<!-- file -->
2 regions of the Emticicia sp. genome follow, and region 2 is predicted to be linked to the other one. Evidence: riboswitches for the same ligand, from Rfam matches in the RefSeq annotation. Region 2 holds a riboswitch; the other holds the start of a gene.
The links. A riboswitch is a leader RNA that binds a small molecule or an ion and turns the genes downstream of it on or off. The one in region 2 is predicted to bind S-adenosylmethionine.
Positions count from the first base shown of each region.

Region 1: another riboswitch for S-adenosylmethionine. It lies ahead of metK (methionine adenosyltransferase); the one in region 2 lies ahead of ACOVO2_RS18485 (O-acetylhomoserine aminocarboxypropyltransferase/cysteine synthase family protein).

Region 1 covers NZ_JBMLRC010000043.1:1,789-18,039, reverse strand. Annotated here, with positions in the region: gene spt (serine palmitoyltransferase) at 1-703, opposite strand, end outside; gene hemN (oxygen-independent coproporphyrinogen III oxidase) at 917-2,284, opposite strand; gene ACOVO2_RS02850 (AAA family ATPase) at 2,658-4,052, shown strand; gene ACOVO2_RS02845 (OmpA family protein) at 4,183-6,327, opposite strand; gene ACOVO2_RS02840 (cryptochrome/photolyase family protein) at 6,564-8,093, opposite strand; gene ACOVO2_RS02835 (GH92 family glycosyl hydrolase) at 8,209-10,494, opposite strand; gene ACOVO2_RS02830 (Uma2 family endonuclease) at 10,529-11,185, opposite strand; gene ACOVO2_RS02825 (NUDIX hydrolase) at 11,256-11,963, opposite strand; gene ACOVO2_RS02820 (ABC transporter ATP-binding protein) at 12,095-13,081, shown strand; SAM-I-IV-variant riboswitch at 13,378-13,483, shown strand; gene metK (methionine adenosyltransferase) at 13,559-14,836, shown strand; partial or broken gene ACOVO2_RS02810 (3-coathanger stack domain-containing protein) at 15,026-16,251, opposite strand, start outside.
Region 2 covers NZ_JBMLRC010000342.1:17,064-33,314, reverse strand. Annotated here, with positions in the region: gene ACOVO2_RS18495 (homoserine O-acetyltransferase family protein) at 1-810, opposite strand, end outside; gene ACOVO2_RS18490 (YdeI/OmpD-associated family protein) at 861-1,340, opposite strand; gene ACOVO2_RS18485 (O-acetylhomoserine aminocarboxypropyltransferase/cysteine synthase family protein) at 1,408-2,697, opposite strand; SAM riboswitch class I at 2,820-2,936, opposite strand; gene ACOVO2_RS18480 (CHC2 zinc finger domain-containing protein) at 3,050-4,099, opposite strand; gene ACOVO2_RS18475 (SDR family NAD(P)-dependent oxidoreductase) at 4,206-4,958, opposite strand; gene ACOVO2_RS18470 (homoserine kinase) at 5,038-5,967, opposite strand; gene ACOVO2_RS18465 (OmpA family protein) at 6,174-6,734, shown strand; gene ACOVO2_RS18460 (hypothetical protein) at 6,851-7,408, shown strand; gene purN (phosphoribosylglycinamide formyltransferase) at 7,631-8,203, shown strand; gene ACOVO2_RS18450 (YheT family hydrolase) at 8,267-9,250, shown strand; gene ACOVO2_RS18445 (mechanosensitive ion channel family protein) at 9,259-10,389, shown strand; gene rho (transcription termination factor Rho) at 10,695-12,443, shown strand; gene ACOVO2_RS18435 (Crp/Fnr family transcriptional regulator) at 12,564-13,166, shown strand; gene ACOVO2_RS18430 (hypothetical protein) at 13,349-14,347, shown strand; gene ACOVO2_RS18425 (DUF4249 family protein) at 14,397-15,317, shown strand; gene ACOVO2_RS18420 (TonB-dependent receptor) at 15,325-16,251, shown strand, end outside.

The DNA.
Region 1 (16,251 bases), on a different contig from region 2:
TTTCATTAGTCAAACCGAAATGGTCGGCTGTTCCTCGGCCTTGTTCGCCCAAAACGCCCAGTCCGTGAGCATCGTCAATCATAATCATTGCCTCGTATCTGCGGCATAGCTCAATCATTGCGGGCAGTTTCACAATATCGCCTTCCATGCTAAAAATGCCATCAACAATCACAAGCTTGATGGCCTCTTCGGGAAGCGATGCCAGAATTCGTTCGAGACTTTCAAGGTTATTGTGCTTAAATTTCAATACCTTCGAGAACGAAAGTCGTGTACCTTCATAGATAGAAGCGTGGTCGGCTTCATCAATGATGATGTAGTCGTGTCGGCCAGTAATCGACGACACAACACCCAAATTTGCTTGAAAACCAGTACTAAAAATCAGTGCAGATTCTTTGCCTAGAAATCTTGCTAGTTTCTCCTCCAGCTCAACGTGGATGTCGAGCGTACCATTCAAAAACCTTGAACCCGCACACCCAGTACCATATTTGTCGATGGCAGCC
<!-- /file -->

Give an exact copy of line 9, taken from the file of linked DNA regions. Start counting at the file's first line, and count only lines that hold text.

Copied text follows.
TTTCATTAGTCAAACCGAAATGGTCGGCTGTTCCTCGGCCTTGTTCGCCCAAAACGCCCAGTCCGTGAGCATCGTCAATCATAATCATTGCCTCGTATCTGCGGCATAGCTCAATCATTGCGGGCAGTTTCACAATATCGCCTTCCATGCTAAAAATGCCATCAACAATCACAAGCTTGATGGCCTCTTCGGGAAGCGATGCCAGAATTCGTTCGAGACTTTCAAGGTTATTGTGCTTAAATTTCAATACCTTCGAGAACGAAAGTCGTGTACCTTCATAGATAGAAGCGTGGTCGGCTTCATCAATGATGATGTAGTCGTGTCGGCCAGTAATCGACGACACAACACCCAAATTTGCTTGAAAACCAGTACTAAAAATCAGTGCAGATTCTTTGCCTAGAAATCTTGCTAGTTTCTCCTCCAGCTCAACGTGGATGTCGAGCGTACCATTCAAAAACCTTGAACCCGCACACCCAGTACCATATTTGTCGATGGCAGCC